Hmm. I don't know if you'd want to put together an all-heavyweight main card now. You'd have, say, Cain Velasquez vs. Fabricio Werdum, Junior dos Santos in his return fight against whomever, and then ... yeah. Not much main-card material. But looking back at UFC 146 shows just how the planets really do need to align to make a one-weight-class PPV work. You have to have the star power at the top, consequential divisional matchups, an up-and-coming guy being given his first main-card break, etc., and they all have to be ready to fight at the same time.

The closest thing we've had to it since was UFC 158 in Montreal in March, with welterweight fights in the top three matches. And I think that one was specifically designed to send the message to Nick Diaz that they were ready and willing to pull him from his title shot against Georges St-Pierre if anything funny happened.

If you were looking at pure depth of talent, it would seem like lightweight would be the weight class at which you could best put together a one-weight-class card (assuming, again, that you had the right fighters ready and able to fight at the same time). Any combination of matches with Anthony Pettis, Ben Henderson, T.J. Grant, Gilbert Melendez, Josh Thomson, Gray Maynard, Nate Diaz, Pat Healy, Jim Miller, Khabib Nurmagomedov, Donald Cerrone and so on would make for a stacked card. But that's just from a pure talent perspective. Whether there's enough star power on there to carry a pay-per-view is another matter.

So if I had to pick one, I'd go with welterweight. A pay-per-view with the GSP-Hendricks rematch, a Carlos Condit-MacDonald rematch, Lawler high in the mix, and any combo of main-card worthy names like Matt Brown, Tyron Woodley, Jake Shields, Jake Ellenberger, Martin Kampmann, and Demian Maia, would make for one of the most stacked shows of all-time. Of course, a GSP-Hendricks rematch alone would make for one of the biggest PPV draws in UFC history, so they wouldn't need to stack a show. But for the purposes of this one-weight-class exercise, welterweight takes it.

Fixing the broken scoring system

@ph1sher: scoring should be: 10-9 as a close round, 10-8 clear round, 10-7 dominant round. There are too many 10-9 rounds scored now.

Agreed. Thanks for taking what I took about 1,000 words to say last week and narrowing it down. In case you missed it. California State Athletic Commission executive director Andy Foster sent out an open letter this week imploring his colleagues on the need for evolution in MMA's scoring system. Obviously this in and of itself won't create change, but having one of the most important commission figures in North America take such a stand is as solid a way to get the ball rolling as we can ask for.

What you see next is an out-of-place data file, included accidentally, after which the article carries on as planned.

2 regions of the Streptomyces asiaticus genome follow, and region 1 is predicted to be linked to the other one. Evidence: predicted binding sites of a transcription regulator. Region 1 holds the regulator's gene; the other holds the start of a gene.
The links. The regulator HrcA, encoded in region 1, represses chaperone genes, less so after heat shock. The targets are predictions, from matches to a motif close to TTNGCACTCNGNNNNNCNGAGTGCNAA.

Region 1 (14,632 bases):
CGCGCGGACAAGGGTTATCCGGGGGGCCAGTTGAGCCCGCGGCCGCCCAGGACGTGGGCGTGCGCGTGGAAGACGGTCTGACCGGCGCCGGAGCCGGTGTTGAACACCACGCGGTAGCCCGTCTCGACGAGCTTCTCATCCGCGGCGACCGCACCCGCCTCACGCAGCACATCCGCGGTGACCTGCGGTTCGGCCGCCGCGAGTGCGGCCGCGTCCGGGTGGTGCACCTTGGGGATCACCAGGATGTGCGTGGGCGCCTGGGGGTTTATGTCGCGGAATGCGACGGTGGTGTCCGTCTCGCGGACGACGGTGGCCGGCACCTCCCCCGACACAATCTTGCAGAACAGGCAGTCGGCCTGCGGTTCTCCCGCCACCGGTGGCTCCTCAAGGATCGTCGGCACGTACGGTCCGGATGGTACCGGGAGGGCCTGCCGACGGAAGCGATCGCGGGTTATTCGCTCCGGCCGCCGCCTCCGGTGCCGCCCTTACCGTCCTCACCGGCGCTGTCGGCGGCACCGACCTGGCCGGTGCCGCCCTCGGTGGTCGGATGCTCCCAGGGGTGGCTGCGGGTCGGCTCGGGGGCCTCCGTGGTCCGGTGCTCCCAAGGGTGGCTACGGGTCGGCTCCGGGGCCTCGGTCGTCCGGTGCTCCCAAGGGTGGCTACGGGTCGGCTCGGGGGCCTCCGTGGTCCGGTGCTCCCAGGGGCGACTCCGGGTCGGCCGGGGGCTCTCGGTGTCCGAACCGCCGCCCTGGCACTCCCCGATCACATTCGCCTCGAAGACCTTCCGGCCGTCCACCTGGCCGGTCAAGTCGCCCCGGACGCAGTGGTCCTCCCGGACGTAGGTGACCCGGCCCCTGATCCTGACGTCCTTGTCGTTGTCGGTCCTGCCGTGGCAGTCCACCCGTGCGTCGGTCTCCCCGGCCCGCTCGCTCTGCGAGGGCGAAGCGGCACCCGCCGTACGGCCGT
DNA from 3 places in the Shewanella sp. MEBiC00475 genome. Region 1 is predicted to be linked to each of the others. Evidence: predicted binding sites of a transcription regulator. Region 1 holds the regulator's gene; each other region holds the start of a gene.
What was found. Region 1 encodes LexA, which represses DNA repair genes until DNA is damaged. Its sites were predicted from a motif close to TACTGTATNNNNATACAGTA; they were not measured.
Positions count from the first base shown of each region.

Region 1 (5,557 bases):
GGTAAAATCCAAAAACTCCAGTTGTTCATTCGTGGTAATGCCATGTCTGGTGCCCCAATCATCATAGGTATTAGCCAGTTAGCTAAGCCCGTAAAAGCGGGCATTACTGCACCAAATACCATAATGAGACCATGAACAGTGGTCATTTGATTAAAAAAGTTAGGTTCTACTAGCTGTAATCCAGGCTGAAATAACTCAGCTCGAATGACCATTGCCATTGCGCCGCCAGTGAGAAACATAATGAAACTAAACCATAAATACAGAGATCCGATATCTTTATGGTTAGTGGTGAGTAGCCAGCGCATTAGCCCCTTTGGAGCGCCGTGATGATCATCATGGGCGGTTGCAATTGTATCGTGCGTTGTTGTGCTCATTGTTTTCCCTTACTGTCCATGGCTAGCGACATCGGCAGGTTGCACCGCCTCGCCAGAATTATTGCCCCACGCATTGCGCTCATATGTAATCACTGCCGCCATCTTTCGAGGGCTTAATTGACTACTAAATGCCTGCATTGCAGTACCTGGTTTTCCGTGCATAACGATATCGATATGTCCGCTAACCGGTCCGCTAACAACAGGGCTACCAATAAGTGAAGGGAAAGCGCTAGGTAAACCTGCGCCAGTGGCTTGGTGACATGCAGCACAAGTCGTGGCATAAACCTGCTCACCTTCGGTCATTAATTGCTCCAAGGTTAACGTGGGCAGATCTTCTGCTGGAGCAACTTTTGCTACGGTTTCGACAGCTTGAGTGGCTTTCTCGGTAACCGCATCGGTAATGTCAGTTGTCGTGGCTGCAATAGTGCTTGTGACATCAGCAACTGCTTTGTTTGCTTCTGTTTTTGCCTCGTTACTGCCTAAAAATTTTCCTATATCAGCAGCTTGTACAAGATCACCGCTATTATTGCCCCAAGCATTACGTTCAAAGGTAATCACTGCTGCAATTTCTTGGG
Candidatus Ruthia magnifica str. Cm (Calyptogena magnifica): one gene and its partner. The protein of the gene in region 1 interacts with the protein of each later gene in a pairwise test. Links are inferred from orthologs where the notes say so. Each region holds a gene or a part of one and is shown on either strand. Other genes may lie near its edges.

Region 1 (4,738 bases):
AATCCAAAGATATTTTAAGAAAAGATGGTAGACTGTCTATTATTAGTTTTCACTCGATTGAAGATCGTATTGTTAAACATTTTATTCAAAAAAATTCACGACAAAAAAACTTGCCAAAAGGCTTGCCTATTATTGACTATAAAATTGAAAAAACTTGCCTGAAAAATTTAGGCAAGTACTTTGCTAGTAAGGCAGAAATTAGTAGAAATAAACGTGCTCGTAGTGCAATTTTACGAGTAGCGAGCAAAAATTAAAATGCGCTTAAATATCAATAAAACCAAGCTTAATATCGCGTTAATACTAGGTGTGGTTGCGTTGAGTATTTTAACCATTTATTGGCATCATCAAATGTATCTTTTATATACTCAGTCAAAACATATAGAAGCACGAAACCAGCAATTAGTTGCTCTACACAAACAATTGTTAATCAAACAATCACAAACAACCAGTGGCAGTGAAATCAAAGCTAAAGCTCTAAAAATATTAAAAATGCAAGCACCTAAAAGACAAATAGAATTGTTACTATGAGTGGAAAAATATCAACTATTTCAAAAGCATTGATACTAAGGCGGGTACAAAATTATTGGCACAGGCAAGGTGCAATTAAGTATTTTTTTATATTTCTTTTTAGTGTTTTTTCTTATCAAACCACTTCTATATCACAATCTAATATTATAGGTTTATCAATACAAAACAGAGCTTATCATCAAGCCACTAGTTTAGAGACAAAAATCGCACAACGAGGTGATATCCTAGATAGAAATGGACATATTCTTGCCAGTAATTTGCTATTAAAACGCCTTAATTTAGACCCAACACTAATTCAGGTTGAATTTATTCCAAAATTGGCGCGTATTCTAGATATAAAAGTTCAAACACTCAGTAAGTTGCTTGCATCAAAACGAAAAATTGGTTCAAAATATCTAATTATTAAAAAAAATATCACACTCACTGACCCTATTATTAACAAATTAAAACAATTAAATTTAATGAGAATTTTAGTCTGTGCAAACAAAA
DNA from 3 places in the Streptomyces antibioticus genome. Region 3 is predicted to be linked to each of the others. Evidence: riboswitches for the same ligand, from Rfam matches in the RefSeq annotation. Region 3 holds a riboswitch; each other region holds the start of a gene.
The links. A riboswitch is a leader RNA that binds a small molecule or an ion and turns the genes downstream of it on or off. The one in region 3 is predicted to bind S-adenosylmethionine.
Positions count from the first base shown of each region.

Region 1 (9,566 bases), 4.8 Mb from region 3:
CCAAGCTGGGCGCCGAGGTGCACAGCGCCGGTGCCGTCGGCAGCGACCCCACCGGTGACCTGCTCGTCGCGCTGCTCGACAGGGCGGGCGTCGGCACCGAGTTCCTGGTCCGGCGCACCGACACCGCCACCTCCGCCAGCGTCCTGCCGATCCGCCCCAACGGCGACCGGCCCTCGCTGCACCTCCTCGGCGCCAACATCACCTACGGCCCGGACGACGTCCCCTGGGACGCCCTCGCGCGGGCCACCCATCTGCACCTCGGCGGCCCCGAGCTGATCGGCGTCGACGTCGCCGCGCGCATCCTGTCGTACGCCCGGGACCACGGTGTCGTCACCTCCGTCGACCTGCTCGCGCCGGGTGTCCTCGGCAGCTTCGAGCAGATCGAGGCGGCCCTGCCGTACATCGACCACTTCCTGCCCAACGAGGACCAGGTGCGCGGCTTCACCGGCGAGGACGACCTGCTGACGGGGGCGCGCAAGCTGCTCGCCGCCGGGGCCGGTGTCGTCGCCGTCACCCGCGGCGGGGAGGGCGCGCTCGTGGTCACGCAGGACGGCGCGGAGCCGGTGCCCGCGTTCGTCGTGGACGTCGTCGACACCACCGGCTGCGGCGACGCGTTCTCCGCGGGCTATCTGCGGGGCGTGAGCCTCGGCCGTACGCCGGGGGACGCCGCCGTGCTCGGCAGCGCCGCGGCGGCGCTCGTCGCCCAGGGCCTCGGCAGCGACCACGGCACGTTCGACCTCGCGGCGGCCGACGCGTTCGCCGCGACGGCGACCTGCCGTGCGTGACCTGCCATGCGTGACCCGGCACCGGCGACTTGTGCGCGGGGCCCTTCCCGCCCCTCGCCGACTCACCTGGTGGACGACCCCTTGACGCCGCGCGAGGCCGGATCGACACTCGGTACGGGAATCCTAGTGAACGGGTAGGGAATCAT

Does Maynard vs. Diaz matter?

@remboni: Does Maynard-Diaz have any real significance? Both guys are pretty far from a title shot it would seem.

I think it's relevant. Maynard vs. Diaz might not be "main event relevant" per se, but it wasn't the original main event. This is basically one of those "whoever wins stays a factor in the lightweight division" type of fights. Maynard's only fought four times in the past three years, twice against Frankie Edgar in those memorable title fights, and has been through injuries and a change in gyms. Diaz has dropped two straight and was on the wrong end of that wicked head kick against Thomson in April. If I had to put my money on one of these guys bouncing back, I'd go with Maynard, for the same reasons he's beaten Diaz already.

Alvarez, Chandler, and legacies

@ElCujorino: Do you think Bellators contracts could ruin the legacy of guys like Alvarez & Chandler since they might not ever fight in UFC?

I don't know about that. If anything, Alvarez and Chandler made each other's names by fighting in Bellator. Without being under contract to the company, they wouldn't have had the opportunity to put on two of the best fights we've ever seen, and the promise of what could go down as the greatest trilogy ever if fight three delivers like the first two.

Now that said, there's a big difference in the fighters' contractual situations. Chandler willingly re-signed with Bellator last year, and from all accounts he's happy with how he's being treated and how much money he's making. Alvarez, for his part, appeared to be in position to cash in with the UFC at exactly the right moment in his career, but instead became the poster boy for what people hate about the legal end of the fight business.

Still, though, I wouldn't categorize it as "Bellator ruining his legacy." For one thing, Alvarez could have gone to the UFC and been Lombard 2. For another, being half of the Alvarez-Chandler fights are a pretty good legacy to have. But there's no doubt Alvarez will always have that "what if" about the UFC as part of his legacy, as well.